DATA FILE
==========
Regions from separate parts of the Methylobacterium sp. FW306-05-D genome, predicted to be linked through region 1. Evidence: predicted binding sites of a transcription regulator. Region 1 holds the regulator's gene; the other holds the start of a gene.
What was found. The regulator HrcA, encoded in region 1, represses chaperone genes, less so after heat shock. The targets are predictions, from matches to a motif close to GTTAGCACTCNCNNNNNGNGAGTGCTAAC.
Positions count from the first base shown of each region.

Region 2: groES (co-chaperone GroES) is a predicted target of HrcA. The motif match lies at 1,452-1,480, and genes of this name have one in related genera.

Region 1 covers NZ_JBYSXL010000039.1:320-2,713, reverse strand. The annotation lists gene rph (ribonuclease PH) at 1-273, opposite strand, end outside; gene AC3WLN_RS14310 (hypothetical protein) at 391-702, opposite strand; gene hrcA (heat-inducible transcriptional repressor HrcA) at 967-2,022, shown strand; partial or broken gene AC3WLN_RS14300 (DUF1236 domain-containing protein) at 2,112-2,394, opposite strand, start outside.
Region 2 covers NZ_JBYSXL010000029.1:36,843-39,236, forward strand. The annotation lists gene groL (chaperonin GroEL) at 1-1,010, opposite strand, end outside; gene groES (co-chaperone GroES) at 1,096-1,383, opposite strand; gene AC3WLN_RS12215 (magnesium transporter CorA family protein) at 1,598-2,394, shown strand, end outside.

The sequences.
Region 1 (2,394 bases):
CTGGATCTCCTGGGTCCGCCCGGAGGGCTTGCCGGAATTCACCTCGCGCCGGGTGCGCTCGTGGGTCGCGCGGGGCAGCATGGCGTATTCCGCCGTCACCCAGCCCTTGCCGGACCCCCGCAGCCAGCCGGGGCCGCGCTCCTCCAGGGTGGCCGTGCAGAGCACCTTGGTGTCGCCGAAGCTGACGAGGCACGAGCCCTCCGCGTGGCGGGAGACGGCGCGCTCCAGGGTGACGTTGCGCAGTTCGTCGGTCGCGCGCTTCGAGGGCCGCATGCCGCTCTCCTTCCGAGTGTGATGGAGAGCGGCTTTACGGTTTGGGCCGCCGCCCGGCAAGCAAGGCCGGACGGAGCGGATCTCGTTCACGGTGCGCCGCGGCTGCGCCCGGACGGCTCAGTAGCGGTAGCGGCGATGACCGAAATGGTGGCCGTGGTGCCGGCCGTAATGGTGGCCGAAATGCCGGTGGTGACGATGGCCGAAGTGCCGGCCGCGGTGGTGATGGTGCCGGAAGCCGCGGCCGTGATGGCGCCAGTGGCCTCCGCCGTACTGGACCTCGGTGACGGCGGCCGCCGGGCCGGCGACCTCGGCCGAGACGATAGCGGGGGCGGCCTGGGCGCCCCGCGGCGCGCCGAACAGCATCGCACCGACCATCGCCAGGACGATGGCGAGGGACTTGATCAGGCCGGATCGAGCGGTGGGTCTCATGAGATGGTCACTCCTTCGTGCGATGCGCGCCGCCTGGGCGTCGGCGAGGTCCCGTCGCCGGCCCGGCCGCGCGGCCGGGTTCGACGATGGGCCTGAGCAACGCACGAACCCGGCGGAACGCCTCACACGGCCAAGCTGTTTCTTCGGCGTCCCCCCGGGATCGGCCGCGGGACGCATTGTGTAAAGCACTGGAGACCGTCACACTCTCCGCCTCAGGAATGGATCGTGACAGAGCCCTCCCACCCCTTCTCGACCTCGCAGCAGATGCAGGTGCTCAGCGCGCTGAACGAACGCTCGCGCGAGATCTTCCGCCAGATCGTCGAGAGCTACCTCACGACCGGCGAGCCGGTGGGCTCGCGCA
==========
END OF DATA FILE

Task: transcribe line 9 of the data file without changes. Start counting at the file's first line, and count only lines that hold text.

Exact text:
CTGGATCTCCTGGGTCCGCCCGGAGGGCTTGCCGGAATTCACCTCGCGCCGGGTGCGCTCGTGGGTCGCGCGGGGCAGCATGGCGTATTCCGCCGTCACCCAGCCCTTGCCGGACCCCCGCAGCCAGCCGGGGCCGCGCTCCTCCAGGGTGGCCGTGCAGAGCACCTTGGTGTCGCCGAAGCTGACGAGGCACGAGCCCTCCGCGTGGCGGGAGACGGCGCGCTCCAGGGTGACGTTGCGCAGTTCGTCGGTCGCGCGCTTCGAGGGCCGCATGCCGCTCTCCTTCCGAGTGTGATGGAGAGCGGCTTTACGGTTTGGGCCGCCGCCCGGCAAGCAAGGCCGGACGGAGCGGATCTCGTTCACGGTGCGCCGCGGCTGCGCCCGGACGGCTCAGTAGCGGTAGCGGCGATGACCGAAATGGTGGCCGTGGTGCCGGCCGTAATGGTGGCCGAAATGCCGGTGGTGACGATGGCCGAAGTGCCGGCCGCGGTGGTGATGGTGCCGGAAGCCGCGGCCGTGATGGCGCCAGTGGCCTCCGCCGTACTGGACCTCGGTGACGGCGGCCGCCGGGCCGGCGACCTCGGCCGAGACGATAGCGGGGGCGGCCTGGGCGCCCCGCGGCGCGCCGAACAGCATCGCACCGACCATCGCCAGGACGATGGCGAGGGACTTGATCAGGCCGGATCGAGCGGTGGGTCTCATGAGATGGTCACTCCTTCGTGCGATGCGCGCCGCCTGGGCGTCGGCGAGGTCCCGTCGCCGGCCCGGCCGCGCGGCCGGGTTCGACGATGGGCCTGAGCAACGCACGAACCCGGCGGAACGCCTCACACGGCCAAGCTGTTTCTTCGGCGTCCCCCCGGGATCGGCCGCGGGACGCATTGTGTAAAGCACTGGAGACCGTCACACTCTCCGCCTCAGGAATGGATCGTGACAGAGCCCTCCCACCCCTTCTCGACCTCGCAGCAGATGCAGGTGCTCAGCGCGCTGAACGAACGCTCGCGCGAGATCTTCCGCCAGATCGTCGAGAGCTACCTCACGACCGGCGAGCCGGTGGGCTCGCGCA